However, I will concede that the idea of representation does become a little complicated when you’re trying to portray a world much like our own – with its existing cultures and social issues – as pertains to science fiction and urban fantasy.
Science Fiction and Urban Fantasy:
I find the lack of black women in science fiction is especially interesting because it conforms to the notion that black people don’t have a future, that we aren’t allowed to dream of a future of our own.
There is where Afrofuturism come in to play – providing a future through the lens of the African diaspora, as opposed to the white Western perspective that we’re used to. The future can be black.
And the best example of our time is Wakanda in Black Panther. When we flew to the theaters in droves, we saw ourselves in these characters – smart, beautiful, witty, dynamic – flourishing and free from the taint of colonialism.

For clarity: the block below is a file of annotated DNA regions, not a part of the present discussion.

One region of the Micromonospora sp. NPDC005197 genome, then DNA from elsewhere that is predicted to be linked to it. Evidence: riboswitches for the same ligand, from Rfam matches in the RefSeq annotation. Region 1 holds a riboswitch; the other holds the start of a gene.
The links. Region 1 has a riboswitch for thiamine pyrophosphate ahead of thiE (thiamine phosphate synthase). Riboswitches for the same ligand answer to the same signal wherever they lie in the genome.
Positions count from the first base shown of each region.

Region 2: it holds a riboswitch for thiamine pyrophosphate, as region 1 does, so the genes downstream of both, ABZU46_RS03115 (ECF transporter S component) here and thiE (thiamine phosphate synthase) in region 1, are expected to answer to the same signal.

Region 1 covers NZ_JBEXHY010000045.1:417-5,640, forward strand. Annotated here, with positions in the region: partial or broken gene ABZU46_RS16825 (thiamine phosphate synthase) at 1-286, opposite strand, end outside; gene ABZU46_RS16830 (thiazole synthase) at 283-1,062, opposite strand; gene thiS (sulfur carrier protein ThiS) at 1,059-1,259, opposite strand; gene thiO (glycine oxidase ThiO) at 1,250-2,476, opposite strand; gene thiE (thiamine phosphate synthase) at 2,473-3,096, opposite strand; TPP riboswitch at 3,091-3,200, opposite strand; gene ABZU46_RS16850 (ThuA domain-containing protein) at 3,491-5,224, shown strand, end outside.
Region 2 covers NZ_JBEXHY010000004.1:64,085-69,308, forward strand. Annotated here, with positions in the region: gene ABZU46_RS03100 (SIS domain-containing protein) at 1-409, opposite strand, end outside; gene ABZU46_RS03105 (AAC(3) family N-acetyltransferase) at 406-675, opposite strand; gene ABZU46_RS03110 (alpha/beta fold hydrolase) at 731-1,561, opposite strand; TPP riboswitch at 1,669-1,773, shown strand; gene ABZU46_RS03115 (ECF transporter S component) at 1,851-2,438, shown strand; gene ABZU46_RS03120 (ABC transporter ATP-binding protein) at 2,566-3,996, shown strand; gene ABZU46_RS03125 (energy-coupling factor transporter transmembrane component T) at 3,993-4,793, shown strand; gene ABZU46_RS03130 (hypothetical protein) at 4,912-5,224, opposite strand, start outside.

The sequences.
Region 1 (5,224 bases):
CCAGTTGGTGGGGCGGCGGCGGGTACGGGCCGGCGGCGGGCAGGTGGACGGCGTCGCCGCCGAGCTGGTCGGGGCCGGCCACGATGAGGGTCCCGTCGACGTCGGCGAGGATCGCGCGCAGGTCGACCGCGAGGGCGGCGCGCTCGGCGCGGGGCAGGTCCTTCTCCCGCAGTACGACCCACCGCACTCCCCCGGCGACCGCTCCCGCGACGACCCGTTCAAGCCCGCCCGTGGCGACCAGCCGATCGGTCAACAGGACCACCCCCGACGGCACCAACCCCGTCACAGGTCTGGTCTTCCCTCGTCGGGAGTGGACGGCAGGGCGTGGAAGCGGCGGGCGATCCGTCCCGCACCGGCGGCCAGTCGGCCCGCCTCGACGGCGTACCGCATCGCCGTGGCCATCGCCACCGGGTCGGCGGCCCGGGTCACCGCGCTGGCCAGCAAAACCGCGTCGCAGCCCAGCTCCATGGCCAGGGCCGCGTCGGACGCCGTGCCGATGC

The one caveat is that we shouldn’t look to Black Panther as the end-all, be-all of black representation in science fiction because Wakanda, unlike, say, the United States, has never experienced systematic racial oppression and is therefore devoid of the traumas that come with it.
That’s the hard part. Writing in a dark-skinned Afrocentric princess is easy in a made-up fantasy world.
We’re people – just write us as people. It’s a different story, though, when you’re writing a science fiction story that takes place some years in the future of this world. When writing marginalized people in this situation, representation is difficult and requires research.
So, when writers tell me they’re afraid of backlash for misrepresenting marginalized groups, I can understand.
Many people portray black women as hard, fierce, and loud, but it’s important to note that we’re not a monolith. We’re so much more than that.